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What Does a PTSD Counselor Do?

By Micah MacBride
Updated May 17, 2024
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Post-traumatic stress disorder (PTSD) is a problem that afflicts many people who have experienced a life-changing negative event. These individuals generally suffer from constant anxiety that can affect their lives and relationships with friends, family, and loved ones. A PTSD counselor is a professional who counsels those suffering from PTSD to cope with anxiety through therapy, facilitates support groups, and assists patients in obtaining help for other related problems, such as substance abuse or depression.

PTSD can affect individuals who have experienced a variety of traumatic events. These can include terrorist attacks, war, domestic violence, rape, and serving time in prison. While medical professionals are not sure of precisely what happens to the brain to cause PTSD, the individual can feel constantly anxious, develop a short temper, over-react to loud noises, or have mental flashbacks to the traumatic event he or she experienced.

Part of what a PTSD counselor does is to help an individual open up and share his or her experience and feelings about it, rather than keeping these details inside. This can involve talking to the individual about his or her experience, and facilitating support groups with others who suffer from PTSD. These forums can allow sufferers to see that they are not alone, which can help ease the feeling of stigma that many feel is attached to having PTSD.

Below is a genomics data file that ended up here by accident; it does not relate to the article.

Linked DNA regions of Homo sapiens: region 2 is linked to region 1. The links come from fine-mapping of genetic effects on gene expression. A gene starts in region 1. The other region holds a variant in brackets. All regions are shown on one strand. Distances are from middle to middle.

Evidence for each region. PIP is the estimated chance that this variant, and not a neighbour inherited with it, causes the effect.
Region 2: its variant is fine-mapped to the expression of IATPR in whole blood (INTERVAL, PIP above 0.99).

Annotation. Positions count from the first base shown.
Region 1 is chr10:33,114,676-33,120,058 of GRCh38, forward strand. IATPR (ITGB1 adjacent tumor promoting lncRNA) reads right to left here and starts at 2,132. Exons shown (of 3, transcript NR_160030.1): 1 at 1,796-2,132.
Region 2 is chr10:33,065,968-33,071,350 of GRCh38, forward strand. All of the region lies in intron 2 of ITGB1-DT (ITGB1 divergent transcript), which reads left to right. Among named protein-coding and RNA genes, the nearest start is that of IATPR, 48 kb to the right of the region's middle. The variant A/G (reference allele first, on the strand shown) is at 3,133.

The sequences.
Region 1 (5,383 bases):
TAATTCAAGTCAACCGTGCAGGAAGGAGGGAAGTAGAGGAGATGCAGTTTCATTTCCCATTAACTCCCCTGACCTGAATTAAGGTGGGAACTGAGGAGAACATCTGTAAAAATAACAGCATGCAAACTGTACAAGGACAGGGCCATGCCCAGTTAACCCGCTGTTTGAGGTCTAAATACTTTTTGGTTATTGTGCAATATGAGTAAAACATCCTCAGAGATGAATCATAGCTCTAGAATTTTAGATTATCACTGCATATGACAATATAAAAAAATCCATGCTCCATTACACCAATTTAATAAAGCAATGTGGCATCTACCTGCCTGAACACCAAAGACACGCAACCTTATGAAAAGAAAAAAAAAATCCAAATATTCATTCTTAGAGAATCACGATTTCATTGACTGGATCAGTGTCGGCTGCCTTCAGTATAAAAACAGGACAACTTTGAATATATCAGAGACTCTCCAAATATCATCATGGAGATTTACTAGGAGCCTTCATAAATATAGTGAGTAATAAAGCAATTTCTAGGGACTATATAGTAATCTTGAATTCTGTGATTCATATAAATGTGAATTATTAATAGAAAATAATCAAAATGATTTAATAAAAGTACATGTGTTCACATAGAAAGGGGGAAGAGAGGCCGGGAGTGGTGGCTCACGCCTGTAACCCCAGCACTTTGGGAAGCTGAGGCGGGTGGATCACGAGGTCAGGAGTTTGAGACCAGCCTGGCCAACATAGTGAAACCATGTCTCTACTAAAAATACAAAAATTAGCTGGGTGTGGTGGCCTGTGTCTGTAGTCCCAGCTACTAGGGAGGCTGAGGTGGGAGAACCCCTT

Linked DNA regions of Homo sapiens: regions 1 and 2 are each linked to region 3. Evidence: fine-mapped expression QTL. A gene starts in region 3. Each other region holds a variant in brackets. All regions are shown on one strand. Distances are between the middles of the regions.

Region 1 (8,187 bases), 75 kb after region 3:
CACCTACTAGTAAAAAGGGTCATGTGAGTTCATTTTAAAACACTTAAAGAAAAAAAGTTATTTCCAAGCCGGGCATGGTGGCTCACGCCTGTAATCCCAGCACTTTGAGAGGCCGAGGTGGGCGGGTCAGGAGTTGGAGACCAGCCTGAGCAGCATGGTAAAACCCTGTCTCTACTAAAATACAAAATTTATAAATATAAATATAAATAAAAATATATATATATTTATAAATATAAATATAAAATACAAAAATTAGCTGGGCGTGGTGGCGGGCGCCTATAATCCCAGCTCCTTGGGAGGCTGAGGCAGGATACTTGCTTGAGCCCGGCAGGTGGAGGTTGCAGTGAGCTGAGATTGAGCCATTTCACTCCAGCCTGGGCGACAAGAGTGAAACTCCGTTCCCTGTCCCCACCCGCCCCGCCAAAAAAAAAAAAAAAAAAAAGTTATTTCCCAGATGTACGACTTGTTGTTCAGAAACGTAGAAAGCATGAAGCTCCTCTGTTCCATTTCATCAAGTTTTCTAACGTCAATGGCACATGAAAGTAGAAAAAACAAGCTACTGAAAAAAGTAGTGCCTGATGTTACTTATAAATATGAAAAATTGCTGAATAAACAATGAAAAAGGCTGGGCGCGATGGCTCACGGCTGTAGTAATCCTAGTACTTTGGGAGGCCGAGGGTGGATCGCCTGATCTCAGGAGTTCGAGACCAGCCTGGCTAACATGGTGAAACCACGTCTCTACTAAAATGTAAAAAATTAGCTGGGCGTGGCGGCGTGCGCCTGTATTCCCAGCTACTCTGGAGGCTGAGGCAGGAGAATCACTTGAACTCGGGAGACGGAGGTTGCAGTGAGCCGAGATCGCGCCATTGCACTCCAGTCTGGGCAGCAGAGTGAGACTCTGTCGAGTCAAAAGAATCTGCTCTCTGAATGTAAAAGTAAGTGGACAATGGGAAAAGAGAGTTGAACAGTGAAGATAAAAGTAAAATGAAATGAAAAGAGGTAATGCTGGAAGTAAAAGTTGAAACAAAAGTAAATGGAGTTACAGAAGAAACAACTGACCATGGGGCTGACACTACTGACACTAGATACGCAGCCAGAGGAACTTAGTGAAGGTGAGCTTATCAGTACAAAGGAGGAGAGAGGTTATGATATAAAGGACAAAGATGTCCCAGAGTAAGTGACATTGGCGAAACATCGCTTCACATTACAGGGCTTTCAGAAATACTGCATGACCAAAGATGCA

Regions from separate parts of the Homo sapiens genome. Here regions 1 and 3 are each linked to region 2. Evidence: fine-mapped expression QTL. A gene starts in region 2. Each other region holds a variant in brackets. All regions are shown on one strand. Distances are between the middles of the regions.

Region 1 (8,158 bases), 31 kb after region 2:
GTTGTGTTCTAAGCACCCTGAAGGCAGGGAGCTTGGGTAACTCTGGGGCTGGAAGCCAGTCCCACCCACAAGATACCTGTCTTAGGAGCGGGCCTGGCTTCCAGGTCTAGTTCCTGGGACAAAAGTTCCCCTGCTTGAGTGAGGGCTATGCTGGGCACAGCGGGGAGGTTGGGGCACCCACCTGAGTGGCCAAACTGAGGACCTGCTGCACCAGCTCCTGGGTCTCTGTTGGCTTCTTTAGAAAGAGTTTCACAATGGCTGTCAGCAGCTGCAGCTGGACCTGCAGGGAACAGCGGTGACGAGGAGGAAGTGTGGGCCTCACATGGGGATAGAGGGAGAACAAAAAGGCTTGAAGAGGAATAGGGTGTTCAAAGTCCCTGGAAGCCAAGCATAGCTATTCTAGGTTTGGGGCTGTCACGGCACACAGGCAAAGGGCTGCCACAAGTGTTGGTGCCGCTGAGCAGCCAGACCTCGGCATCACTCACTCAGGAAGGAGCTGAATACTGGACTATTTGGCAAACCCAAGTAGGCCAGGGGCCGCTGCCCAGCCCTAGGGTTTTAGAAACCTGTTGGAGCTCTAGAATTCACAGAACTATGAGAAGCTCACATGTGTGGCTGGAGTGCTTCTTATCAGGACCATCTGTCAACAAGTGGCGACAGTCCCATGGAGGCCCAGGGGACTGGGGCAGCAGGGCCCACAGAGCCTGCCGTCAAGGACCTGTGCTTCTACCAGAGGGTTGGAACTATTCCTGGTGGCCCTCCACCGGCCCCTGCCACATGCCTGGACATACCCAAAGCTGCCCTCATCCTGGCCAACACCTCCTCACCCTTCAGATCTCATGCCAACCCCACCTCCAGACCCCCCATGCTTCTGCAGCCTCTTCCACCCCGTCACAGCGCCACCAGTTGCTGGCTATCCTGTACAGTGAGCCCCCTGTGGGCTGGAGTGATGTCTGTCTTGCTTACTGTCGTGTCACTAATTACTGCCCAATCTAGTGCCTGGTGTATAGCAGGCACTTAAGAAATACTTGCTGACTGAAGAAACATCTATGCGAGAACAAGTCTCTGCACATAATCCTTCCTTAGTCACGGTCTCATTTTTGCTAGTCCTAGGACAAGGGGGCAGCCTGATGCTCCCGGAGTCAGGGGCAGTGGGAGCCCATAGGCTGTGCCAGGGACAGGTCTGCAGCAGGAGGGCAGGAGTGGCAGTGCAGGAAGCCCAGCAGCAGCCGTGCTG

In addition to support groups, a PTSD counselor usually meets with patients on a one-on-one basis, for therapy. These sessions generally focus on helping the sufferer to understand how the traumatic experience is affecting him or her, and why it is causing anxiety and any other physiological reactions. The eventual goal of the PTSD counselor is to assist the individual in ways to remember the traumatic experience without feeling as if he or she is reliving it. The counselor can also teach a client coping techniques to manage his or her feelings of anxiety if they do occur.

Those suffering from PTSD often have other problems that may have been caused by related anxiety. These can include alcoholism, depression, and drug abuse. A PTSD counselor can identify these issues and assist a patient in finding further help for dealing with them. This may involve referrals to other therapists who can prescribe medications that can better manage a patient's depression while undergoing anxiety counseling or therapy. PTSD counselors can also help individuals find recovery programs and support groups to overcome substance abuse issues related to the post-traumatic stress.

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